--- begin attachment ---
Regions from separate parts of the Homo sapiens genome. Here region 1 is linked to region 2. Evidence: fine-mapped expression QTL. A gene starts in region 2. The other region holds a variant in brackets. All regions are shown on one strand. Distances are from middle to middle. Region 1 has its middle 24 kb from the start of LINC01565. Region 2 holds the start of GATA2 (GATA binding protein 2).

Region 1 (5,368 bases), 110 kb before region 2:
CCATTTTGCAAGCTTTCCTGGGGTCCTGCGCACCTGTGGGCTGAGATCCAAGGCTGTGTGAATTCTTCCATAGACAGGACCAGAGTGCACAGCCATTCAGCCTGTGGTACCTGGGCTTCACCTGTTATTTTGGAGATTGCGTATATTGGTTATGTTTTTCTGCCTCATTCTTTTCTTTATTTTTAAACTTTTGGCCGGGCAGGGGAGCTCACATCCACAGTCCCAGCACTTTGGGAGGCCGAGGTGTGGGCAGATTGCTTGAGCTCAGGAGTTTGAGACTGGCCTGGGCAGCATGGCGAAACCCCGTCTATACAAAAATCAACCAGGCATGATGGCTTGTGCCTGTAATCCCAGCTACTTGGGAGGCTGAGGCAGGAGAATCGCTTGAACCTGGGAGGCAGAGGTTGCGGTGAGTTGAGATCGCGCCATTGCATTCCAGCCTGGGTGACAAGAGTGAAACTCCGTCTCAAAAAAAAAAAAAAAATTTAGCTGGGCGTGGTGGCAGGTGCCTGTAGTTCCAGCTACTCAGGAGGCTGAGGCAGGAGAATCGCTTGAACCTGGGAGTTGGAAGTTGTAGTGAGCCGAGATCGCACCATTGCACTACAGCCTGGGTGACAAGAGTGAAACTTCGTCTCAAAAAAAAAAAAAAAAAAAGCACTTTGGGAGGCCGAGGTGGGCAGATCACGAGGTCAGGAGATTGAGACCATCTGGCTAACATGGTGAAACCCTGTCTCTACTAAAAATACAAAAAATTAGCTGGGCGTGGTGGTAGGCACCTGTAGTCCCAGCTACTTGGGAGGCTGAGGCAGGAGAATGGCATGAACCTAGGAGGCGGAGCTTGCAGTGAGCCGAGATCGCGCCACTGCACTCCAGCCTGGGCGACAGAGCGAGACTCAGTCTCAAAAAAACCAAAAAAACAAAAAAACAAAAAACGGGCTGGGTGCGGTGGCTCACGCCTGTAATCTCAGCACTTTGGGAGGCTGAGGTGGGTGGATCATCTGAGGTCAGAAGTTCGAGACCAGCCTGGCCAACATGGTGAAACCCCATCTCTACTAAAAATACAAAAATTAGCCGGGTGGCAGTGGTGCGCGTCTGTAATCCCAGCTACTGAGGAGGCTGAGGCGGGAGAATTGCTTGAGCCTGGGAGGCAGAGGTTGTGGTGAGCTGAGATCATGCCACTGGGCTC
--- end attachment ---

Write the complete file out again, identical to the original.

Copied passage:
Regions from separate parts of the Homo sapiens genome. Here region 1 is linked to region 2. Evidence: fine-mapped expression QTL. A gene starts in region 2. The other region holds a variant in brackets. All regions are shown on one strand. Distances are from middle to middle. Region 1 has its middle 24 kb from the start of LINC01565. Region 2 holds the start of GATA2 (GATA binding protein 2).

Region 1 (5,368 bases), 110 kb before region 2:
CCATTTTGCAAGCTTTCCTGGGGTCCTGCGCACCTGTGGGCTGAGATCCAAGGCTGTGTGAATTCTTCCATAGACAGGACCAGAGTGCACAGCCATTCAGCCTGTGGTACCTGGGCTTCACCTGTTATTTTGGAGATTGCGTATATTGGTTATGTTTTTCTGCCTCATTCTTTTCTTTATTTTTAAACTTTTGGCCGGGCAGGGGAGCTCACATCCACAGTCCCAGCACTTTGGGAGGCCGAGGTGTGGGCAGATTGCTTGAGCTCAGGAGTTTGAGACTGGCCTGGGCAGCATGGCGAAACCCCGTCTATACAAAAATCAACCAGGCATGATGGCTTGTGCCTGTAATCCCAGCTACTTGGGAGGCTGAGGCAGGAGAATCGCTTGAACCTGGGAGGCAGAGGTTGCGGTGAGTTGAGATCGCGCCATTGCATTCCAGCCTGGGTGACAAGAGTGAAACTCCGTCTCAAAAAAAAAAAAAAAATTTAGCTGGGCGTGGTGGCAGGTGCCTGTAGTTCCAGCTACTCAGGAGGCTGAGGCAGGAGAATCGCTTGAACCTGGGAGTTGGAAGTTGTAGTGAGCCGAGATCGCACCATTGCACTACAGCCTGGGTGACAAGAGTGAAACTTCGTCTCAAAAAAAAAAAAAAAAAAAGCACTTTGGGAGGCCGAGGTGGGCAGATCACGAGGTCAGGAGATTGAGACCATCTGGCTAACATGGTGAAACCCTGTCTCTACTAAAAATACAAAAAATTAGCTGGGCGTGGTGGTAGGCACCTGTAGTCCCAGCTACTTGGGAGGCTGAGGCAGGAGAATGGCATGAACCTAGGAGGCGGAGCTTGCAGTGAGCCGAGATCGCGCCACTGCACTCCAGCCTGGGCGACAGAGCGAGACTCAGTCTCAAAAAAACCAAAAAAACAAAAAAACAAAAAACGGGCTGGGTGCGGTGGCTCACGCCTGTAATCTCAGCACTTTGGGAGGCTGAGGTGGGTGGATCATCTGAGGTCAGAAGTTCGAGACCAGCCTGGCCAACATGGTGAAACCCCATCTCTACTAAAAATACAAAAATTAGCCGGGTGGCAGTGGTGCGCGTCTGTAATCCCAGCTACTGAGGAGGCTGAGGCGGGAGAATTGCTTGAGCCTGGGAGGCAGAGGTTGTGGTGAGCTGAGATCATGCCACTGGGCTC